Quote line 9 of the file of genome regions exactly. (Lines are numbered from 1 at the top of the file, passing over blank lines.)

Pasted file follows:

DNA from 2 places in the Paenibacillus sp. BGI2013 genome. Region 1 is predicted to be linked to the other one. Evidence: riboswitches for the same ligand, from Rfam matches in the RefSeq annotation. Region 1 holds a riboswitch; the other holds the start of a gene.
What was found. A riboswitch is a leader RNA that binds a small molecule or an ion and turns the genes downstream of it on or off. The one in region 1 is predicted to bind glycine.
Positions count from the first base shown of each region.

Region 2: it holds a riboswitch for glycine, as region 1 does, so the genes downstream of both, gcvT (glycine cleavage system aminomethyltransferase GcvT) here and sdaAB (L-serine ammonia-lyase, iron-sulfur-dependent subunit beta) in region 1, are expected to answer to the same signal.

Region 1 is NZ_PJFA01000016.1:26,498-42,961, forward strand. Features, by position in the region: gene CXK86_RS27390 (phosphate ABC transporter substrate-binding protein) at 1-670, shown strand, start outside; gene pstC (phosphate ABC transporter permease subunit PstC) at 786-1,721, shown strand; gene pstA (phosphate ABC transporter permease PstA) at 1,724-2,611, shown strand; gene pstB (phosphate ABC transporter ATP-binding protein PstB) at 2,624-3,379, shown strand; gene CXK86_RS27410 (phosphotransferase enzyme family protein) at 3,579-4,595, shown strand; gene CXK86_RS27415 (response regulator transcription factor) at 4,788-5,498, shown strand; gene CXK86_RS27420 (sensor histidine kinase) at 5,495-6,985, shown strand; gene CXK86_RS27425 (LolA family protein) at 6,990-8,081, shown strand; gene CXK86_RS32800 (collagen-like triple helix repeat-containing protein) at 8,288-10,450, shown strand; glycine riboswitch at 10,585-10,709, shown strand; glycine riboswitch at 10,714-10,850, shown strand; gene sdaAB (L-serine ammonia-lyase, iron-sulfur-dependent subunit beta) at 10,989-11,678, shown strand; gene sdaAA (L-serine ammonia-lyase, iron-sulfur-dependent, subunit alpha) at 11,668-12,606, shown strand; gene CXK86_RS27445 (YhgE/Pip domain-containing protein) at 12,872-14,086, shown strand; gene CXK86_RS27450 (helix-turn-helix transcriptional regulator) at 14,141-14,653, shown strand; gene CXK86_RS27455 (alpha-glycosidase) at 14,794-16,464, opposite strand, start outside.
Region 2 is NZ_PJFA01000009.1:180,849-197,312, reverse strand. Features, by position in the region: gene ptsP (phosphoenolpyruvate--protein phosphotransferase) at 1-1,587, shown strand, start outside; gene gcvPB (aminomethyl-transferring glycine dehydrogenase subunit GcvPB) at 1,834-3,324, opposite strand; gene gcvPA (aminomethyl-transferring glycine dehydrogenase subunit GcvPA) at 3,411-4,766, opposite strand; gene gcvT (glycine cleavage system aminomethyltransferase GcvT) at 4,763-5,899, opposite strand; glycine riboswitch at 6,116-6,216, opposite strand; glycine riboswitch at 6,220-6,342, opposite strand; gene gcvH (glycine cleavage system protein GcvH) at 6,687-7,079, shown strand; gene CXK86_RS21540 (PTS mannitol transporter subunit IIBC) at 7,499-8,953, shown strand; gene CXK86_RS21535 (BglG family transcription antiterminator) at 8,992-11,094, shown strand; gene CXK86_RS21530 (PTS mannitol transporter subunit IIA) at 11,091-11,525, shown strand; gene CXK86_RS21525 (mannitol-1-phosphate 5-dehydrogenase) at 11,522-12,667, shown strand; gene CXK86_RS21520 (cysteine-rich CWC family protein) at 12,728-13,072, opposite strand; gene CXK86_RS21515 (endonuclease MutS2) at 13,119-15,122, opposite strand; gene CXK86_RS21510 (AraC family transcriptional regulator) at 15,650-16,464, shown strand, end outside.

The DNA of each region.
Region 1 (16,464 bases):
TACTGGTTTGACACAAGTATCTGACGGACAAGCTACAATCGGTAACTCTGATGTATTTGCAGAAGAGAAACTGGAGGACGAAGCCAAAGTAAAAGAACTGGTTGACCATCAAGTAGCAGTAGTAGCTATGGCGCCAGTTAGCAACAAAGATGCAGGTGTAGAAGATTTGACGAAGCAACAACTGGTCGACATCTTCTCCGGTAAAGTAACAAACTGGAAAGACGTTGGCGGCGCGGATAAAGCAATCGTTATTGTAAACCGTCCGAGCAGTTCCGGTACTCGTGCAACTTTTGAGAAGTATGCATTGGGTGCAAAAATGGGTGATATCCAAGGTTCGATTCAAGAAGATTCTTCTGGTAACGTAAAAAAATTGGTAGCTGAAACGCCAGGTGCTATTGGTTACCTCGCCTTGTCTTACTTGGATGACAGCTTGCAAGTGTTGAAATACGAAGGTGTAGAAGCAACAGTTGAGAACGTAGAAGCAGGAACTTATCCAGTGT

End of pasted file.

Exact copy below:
TACTGGTTTGACACAAGTATCTGACGGACAAGCTACAATCGGTAACTCTGATGTATTTGCAGAAGAGAAACTGGAGGACGAAGCCAAAGTAAAAGAACTGGTTGACCATCAAGTAGCAGTAGTAGCTATGGCGCCAGTTAGCAACAAAGATGCAGGTGTAGAAGATTTGACGAAGCAACAACTGGTCGACATCTTCTCCGGTAAAGTAACAAACTGGAAAGACGTTGGCGGCGCGGATAAAGCAATCGTTATTGTAAACCGTCCGAGCAGTTCCGGTACTCGTGCAACTTTTGAGAAGTATGCATTGGGTGCAAAAATGGGTGATATCCAAGGTTCGATTCAAGAAGATTCTTCTGGTAACGTAAAAAAATTGGTAGCTGAAACGCCAGGTGCTATTGGTTACCTCGCCTTGTCTTACTTGGATGACAGCTTGCAAGTGTTGAAATACGAAGGTGTAGAAGCAACAGTTGAGAACGTAGAAGCAGGAACTTATCCAGTGT